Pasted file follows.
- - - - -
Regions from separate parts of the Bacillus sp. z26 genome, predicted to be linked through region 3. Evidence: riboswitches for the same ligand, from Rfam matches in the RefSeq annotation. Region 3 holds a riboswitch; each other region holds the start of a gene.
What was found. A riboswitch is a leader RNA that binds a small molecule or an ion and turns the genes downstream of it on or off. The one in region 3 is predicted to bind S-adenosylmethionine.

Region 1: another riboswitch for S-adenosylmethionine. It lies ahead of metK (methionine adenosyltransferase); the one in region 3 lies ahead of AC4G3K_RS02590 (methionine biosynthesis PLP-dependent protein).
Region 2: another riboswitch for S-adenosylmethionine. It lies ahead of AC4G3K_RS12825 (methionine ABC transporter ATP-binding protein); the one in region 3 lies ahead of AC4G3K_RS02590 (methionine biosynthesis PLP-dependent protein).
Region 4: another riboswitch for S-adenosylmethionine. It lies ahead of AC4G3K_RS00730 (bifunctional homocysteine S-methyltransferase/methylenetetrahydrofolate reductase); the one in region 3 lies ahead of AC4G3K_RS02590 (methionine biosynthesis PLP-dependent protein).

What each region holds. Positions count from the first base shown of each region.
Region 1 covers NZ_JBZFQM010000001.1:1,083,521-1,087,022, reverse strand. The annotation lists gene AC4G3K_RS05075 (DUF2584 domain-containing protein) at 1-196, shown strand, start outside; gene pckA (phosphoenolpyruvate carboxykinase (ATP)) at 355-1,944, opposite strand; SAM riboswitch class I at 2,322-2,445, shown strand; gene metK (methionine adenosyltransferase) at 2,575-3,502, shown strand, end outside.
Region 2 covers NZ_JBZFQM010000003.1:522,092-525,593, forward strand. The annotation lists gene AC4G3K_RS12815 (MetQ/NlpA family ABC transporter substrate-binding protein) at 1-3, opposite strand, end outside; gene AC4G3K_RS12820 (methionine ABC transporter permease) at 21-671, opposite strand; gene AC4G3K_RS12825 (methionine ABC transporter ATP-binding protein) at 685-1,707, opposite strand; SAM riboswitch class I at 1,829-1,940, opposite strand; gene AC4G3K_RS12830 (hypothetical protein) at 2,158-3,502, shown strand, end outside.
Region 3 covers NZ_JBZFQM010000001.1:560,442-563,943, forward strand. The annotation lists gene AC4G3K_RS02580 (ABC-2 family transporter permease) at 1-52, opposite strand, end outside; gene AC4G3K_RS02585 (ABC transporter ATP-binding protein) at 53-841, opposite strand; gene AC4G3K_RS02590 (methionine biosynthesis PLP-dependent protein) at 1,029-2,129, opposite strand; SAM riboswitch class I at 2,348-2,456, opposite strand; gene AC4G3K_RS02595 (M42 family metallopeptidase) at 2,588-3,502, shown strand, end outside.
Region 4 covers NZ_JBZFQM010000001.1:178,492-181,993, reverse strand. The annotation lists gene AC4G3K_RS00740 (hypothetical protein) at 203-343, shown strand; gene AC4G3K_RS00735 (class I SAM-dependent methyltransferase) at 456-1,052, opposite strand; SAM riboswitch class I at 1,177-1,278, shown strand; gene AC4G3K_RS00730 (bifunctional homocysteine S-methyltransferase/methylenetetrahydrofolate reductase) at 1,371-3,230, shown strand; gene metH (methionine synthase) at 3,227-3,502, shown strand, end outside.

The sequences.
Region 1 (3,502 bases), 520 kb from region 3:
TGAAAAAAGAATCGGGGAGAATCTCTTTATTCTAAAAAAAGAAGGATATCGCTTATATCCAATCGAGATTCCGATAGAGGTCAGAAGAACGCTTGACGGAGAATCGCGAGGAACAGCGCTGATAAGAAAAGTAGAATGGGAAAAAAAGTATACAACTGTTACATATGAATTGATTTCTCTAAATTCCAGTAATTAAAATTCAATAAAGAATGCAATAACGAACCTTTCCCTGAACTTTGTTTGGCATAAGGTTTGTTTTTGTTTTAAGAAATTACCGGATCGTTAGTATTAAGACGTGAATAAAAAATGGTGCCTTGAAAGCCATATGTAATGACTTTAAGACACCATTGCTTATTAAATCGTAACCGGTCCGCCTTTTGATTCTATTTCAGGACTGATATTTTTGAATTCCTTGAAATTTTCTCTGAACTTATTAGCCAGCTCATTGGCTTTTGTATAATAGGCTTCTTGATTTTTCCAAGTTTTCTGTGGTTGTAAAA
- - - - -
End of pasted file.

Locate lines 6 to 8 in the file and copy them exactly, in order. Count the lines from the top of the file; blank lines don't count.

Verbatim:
What each region holds. Positions count from the first base shown of each region.
Region 1 covers NZ_JBZFQM010000001.1:1,083,521-1,087,022, reverse strand. The annotation lists gene AC4G3K_RS05075 (DUF2584 domain-containing protein) at 1-196, shown strand, start outside; gene pckA (phosphoenolpyruvate carboxykinase (ATP)) at 355-1,944, opposite strand; SAM riboswitch class I at 2,322-2,445, shown strand; gene metK (methionine adenosyltransferase) at 2,575-3,502, shown strand, end outside.
Region 2 covers NZ_JBZFQM010000003.1:522,092-525,593, forward strand. The annotation lists gene AC4G3K_RS12815 (MetQ/NlpA family ABC transporter substrate-binding protein) at 1-3, opposite strand, end outside; gene AC4G3K_RS12820 (methionine ABC transporter permease) at 21-671, opposite strand; gene AC4G3K_RS12825 (methionine ABC transporter ATP-binding protein) at 685-1,707, opposite strand; SAM riboswitch class I at 1,829-1,940, opposite strand; gene AC4G3K_RS12830 (hypothetical protein) at 2,158-3,502, shown strand, end outside.